What if you could substitute a renewable battery powered motor
for the internal combustion engine just twelve years after its
invention? At minimum, we would not be faced with the challenge of
limiting greenhouse gas emissions. For all of the benefits the
internal combustion engine has brought humanity, its environmental
consequences are not among them.

An equally consequential technology-Bitcoin (BTC) -in its
twelfth year of existence, is being adopted at an unprecedented
pace.1 The position of current Bitcoin
thought leaders is that Bitcoin’s energy use “is not a
problem.”2 However, despite its rapid
adoption, Bitcoin still operates at the periphery for most people.
As it matures, its energy use, among other things, will only
receive greater scrutiny. Operating the Bitcoin network globally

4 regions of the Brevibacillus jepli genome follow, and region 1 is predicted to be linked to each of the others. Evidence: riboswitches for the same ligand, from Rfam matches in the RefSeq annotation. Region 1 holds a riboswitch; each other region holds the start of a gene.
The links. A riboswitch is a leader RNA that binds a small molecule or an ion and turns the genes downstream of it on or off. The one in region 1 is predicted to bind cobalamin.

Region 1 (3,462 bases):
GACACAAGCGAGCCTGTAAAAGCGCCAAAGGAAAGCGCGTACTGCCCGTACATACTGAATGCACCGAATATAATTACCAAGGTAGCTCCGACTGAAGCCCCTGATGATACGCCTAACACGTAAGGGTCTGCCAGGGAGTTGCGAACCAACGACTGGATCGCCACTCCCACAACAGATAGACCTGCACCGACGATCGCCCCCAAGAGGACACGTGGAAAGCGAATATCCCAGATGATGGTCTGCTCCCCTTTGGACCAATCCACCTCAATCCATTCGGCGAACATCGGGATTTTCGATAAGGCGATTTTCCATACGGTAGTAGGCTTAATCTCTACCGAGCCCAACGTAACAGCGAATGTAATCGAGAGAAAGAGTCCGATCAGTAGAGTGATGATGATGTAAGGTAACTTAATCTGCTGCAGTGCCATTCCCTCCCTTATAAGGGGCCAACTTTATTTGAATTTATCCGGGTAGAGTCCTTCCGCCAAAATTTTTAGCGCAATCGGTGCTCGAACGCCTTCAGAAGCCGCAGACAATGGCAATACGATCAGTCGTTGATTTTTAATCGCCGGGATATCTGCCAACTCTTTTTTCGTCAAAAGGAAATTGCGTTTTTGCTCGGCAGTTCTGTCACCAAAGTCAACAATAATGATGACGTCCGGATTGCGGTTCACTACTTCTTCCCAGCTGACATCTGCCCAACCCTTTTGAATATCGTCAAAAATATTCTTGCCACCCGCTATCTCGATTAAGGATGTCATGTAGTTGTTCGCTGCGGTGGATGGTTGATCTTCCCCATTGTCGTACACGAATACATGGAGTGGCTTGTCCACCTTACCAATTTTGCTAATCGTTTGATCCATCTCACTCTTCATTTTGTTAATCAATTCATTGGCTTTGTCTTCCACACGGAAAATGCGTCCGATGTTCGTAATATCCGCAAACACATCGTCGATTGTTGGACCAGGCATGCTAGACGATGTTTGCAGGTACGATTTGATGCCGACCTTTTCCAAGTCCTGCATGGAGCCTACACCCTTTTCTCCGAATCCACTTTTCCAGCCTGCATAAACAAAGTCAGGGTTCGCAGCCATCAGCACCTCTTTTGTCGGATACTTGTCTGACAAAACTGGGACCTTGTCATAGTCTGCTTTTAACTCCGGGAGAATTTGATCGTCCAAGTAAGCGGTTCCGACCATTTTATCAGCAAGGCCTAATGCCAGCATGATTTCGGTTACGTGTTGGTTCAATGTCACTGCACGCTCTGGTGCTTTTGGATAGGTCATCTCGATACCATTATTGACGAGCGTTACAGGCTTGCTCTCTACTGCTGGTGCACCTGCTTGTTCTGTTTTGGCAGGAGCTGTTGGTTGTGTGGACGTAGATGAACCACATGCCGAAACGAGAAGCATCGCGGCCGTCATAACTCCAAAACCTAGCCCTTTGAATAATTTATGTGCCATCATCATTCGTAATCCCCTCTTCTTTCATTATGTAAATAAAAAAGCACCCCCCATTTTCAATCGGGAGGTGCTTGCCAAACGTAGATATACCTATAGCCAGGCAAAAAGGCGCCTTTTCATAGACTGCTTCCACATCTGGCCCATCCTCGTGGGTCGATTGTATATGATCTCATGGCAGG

uses as much energy as Washington State, which amount to less than
one half of one percent of total global energy use. However,
Bitcoin’s energy use can be framed in ways that could undermine
its promise, as has been done many times before.3 Because of the
positive impact it is positioned to provide society, Bitcoin mining
should involve clean energy and waste energy streams so that its
progress is not unnecessarily halted. It is all the more essential
because with effort, Bitcoin mining can be done with clean energy
sources and by relying on waste energy streams. But to facilitate a
movement toward more climate-friendly Bitcoin mining, more people

Read more…